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Well here’s a missive from the UK Chartered Institute of Internal Auditors I missed. It’s in their January 2014 publication Whistleblowing and Corporate Governance: The Role of Internal Audit in Whistleblowing. Find it on their website http://www.iia.org.uk I think the UK institute generally gets things right, it is principles based, not overly prescriptive, thoughtful and considered, and has a sense of realism. Here though, I think they’ve got things wrong.

The argument from the Institute is that:

 ‘the responsibility for establishing and operating effective internal whistleblowing procedures lies with the executive, reporting to the board. but given the potential conflicts of interest the executive will need to devolve the day-to-day running of the process to a function that is considered to be independent.’

Okay this sounds fine so far (and I think whistleblowing should be a governance function, independent of management, because it is the management team that people are blowing the whistle on) I wonder what party within the organisation is able to provide independence from management and has an understanding of governance, risk and experience of reporting and investigations? I wonder…? The Institute continues:

‘internal audit’s independence from the executive and objectivity give it the potential to be involved in whistleblowing arrangements, e.g. in a triage role, as a channel of communication or carrying out investigations.’

Ah, spot on! Makes sense. Independent third line of defence, nested within the governance framework, good links to the audit committee and the board, well placed, skilled staff to undertake the work. Then it all goes wrong in my view:

‘but boards require assurance that the organisation’s whistleblowing policies and procedures are effective in achieving the appropriate outcomes. internal audit cannot give that assurance if it is directly involved in managing or carrying out those procedures.’

Why? I guess because internal audit cannot self review. Okay I buy that. But then boards require assurance that their assurance arrangements are suitable and adequate (another third line of defence and independent-of-management activity provided by internal audit). Yet a periodic EQA (every five years) suffices. So the Institute continues with its worry:

‘internal audit should therefore either provide assurance to the board or play an integral part in the process of internal whistleblowing in their organisations.’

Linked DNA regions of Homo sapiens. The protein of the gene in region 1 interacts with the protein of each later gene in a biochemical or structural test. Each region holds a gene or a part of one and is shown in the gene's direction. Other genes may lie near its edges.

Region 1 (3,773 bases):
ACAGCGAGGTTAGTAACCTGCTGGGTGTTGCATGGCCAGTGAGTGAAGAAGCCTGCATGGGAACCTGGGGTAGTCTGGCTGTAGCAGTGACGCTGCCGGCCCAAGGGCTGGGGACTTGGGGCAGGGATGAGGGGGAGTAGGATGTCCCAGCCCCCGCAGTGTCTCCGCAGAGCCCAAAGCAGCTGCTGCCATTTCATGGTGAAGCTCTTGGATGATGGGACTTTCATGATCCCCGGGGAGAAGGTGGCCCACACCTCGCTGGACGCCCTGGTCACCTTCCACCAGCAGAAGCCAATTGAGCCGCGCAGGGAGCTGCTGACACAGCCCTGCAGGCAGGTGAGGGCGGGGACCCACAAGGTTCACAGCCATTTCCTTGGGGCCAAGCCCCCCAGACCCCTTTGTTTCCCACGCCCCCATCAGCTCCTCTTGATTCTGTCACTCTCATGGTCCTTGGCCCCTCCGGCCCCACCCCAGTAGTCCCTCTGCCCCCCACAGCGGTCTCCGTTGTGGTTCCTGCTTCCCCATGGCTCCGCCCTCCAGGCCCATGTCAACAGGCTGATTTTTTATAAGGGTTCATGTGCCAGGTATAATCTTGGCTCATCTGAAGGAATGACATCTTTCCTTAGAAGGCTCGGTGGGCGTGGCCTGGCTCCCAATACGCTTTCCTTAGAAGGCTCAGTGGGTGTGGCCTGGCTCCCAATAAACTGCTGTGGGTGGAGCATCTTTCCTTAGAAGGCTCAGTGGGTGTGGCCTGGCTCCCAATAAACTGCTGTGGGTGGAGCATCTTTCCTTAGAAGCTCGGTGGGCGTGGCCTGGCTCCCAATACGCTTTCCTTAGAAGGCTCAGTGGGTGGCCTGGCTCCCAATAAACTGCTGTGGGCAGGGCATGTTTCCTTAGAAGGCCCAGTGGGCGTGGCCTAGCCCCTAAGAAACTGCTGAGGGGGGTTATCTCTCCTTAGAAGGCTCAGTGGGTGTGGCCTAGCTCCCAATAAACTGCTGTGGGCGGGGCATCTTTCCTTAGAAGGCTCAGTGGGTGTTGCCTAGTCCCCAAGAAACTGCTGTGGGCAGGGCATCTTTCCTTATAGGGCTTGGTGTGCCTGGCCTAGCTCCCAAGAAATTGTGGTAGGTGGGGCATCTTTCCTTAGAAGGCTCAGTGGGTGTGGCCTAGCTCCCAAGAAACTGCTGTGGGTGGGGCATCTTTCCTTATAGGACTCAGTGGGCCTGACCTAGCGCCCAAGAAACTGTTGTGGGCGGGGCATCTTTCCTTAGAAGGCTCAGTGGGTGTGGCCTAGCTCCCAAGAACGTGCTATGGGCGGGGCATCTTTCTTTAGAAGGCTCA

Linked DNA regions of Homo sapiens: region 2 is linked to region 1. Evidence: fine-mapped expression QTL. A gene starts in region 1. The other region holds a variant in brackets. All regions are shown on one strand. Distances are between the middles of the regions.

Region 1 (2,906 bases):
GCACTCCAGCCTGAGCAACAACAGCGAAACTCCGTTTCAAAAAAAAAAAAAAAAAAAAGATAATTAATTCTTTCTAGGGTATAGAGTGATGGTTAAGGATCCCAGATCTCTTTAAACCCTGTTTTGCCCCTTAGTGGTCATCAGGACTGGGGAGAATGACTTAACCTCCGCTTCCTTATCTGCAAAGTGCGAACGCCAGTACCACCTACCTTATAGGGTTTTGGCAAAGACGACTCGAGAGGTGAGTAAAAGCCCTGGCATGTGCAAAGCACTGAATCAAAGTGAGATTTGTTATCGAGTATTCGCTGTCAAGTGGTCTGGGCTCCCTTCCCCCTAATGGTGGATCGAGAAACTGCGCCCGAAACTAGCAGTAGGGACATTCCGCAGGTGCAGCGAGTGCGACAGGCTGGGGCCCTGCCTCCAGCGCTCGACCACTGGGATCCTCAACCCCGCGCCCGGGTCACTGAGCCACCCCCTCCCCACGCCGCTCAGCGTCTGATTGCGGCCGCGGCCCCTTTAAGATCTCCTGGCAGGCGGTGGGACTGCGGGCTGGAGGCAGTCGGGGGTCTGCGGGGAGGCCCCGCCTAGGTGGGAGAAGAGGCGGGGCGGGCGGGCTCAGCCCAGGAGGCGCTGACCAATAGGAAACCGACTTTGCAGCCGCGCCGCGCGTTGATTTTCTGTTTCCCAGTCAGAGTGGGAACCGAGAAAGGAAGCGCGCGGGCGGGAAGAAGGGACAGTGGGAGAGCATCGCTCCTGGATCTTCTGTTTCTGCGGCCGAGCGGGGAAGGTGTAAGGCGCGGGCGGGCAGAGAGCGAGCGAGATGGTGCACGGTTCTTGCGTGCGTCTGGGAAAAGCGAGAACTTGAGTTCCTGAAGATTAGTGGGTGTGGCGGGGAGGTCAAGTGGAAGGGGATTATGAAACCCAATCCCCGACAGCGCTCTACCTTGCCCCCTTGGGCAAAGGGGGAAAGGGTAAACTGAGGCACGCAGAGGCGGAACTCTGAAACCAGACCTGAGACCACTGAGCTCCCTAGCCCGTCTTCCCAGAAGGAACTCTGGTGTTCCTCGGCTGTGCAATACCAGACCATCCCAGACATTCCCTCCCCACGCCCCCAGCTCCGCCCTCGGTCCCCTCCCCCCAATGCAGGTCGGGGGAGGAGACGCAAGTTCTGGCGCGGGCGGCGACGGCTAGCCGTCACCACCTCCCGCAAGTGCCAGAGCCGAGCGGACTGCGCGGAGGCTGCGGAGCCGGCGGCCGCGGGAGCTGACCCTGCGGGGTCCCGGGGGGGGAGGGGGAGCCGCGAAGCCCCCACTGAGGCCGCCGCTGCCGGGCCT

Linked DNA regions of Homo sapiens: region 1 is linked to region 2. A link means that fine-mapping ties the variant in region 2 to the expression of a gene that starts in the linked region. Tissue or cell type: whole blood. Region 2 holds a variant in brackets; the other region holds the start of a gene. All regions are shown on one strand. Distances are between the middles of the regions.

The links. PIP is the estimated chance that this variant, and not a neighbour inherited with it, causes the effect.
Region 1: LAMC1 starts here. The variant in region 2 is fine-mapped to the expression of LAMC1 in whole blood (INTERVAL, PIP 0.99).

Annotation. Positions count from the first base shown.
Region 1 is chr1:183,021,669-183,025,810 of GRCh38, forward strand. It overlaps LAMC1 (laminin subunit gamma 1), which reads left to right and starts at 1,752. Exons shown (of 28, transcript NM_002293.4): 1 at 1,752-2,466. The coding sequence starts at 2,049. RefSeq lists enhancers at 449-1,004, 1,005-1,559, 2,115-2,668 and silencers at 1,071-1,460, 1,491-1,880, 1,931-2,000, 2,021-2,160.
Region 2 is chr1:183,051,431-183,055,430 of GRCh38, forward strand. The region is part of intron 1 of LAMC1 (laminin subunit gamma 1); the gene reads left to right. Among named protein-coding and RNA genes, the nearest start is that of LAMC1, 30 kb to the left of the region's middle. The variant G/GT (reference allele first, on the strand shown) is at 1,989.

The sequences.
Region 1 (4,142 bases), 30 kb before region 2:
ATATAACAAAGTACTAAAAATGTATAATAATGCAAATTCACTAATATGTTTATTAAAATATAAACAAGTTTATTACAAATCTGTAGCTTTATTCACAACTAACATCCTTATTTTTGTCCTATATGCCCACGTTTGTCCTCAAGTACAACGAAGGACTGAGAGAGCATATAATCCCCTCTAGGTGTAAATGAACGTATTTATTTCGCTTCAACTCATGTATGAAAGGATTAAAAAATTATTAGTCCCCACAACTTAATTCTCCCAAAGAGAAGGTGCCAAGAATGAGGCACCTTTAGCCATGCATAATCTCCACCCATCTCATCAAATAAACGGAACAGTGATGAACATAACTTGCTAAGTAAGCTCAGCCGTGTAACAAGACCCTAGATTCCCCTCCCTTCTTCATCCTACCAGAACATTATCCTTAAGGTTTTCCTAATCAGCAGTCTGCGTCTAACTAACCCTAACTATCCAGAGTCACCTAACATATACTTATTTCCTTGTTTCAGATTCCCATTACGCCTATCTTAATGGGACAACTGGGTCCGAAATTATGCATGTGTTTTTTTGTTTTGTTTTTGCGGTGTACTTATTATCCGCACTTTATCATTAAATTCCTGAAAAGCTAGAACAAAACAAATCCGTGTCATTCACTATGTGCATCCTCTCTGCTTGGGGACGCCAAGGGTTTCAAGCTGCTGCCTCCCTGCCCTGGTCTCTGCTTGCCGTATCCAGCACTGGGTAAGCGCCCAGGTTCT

So yet another thing internal audit cannot do for fear of not being independent! We cannot review anything twice, we cannot do consultancy, we cannot do risk management and now we cannot link counter fraud and fraud assurance! But what is the real worry from the Institute as this all sounds theoretical?:

‘boards need to ensure that internal audit’s involvement in whistleblowing does not undermine its ability to carry out its prime assurance functions and that it has the necessary skills and resources.’

So actually the concern is more about resourcing and how doing counter fraud work will draw away resource. But why, most internal audit functions are under-resourced in any case. So why should this make a massive difference? I despair that we as a profession take far too much time to discuss what we cannot do and won’t do, all for fear that our precious independence might be compromised. This is only compromised if we allow it to happen. I can re-review my work, have a different view from my last one, challenge myself. Just as our management colleagues can do as well.

Why are we different? We are different because we as a profession have this pseudo-scientific view of the world that assumes we must be right. I think this comes from our professional origins as external auditors, where opining on accounts would be a materially right and wrong answer (as there is a defined body of law and rules to test the correctness of the opinion against). Also coming from accountancy firms where we (the firms) would get sued if we got it wrong. But internal audit is not a science and in risk there is no right or wrong. So why continue with this strange, and plainly wrong in day to day risk management experience, notion?

So let’s continue with the Institute’s missive: